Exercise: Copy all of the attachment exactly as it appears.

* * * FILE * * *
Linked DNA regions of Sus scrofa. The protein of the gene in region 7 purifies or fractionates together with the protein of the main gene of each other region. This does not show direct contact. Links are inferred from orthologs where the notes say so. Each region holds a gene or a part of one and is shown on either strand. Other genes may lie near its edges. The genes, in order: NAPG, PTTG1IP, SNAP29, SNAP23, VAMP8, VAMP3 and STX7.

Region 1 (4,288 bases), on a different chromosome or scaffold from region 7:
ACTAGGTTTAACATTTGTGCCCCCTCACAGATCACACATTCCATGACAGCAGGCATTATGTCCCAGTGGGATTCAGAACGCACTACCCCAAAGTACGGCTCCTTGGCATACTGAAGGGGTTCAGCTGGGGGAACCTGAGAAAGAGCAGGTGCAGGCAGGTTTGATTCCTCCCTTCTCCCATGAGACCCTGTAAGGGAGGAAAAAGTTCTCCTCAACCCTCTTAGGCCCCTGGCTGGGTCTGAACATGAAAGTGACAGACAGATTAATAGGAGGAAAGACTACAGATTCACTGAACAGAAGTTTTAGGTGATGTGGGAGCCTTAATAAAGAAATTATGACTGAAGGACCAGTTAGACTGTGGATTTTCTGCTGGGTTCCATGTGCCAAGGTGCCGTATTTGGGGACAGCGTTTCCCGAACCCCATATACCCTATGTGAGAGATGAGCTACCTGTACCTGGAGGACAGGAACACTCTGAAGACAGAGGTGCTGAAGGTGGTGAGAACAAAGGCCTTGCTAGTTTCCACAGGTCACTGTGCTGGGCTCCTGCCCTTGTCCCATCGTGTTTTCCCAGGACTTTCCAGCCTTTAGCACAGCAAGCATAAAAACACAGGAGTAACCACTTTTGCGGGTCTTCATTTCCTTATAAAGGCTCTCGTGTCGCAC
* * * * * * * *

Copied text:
Linked DNA regions of Sus scrofa. The protein of the gene in region 7 purifies or fractionates together with the protein of the main gene of each other region. This does not show direct contact. Links are inferred from orthologs where the notes say so. Each region holds a gene or a part of one and is shown on either strand. Other genes may lie near its edges. The genes, in order: NAPG, PTTG1IP, SNAP29, SNAP23, VAMP8, VAMP3 and STX7.

Region 1 (4,288 bases), on a different chromosome or scaffold from region 7:
ACTAGGTTTAACATTTGTGCCCCCTCACAGATCACACATTCCATGACAGCAGGCATTATGTCCCAGTGGGATTCAGAACGCACTACCCCAAAGTACGGCTCCTTGGCATACTGAAGGGGTTCAGCTGGGGGAACCTGAGAAAGAGCAGGTGCAGGCAGGTTTGATTCCTCCCTTCTCCCATGAGACCCTGTAAGGGAGGAAAAAGTTCTCCTCAACCCTCTTAGGCCCCTGGCTGGGTCTGAACATGAAAGTGACAGACAGATTAATAGGAGGAAAGACTACAGATTCACTGAACAGAAGTTTTAGGTGATGTGGGAGCCTTAATAAAGAAATTATGACTGAAGGACCAGTTAGACTGTGGATTTTCTGCTGGGTTCCATGTGCCAAGGTGCCGTATTTGGGGACAGCGTTTCCCGAACCCCATATACCCTATGTGAGAGATGAGCTACCTGTACCTGGAGGACAGGAACACTCTGAAGACAGAGGTGCTGAAGGTGGTGAGAACAAAGGCCTTGCTAGTTTCCACAGGTCACTGTGCTGGGCTCCTGCCCTTGTCCCATCGTGTTTTCCCAGGACTTTCCAGCCTTTAGCACAGCAAGCATAAAAACACAGGAGTAACCACTTTTGCGGGTCTTCATTTCCTTATAAAGGCTCTCGTGTCGCAC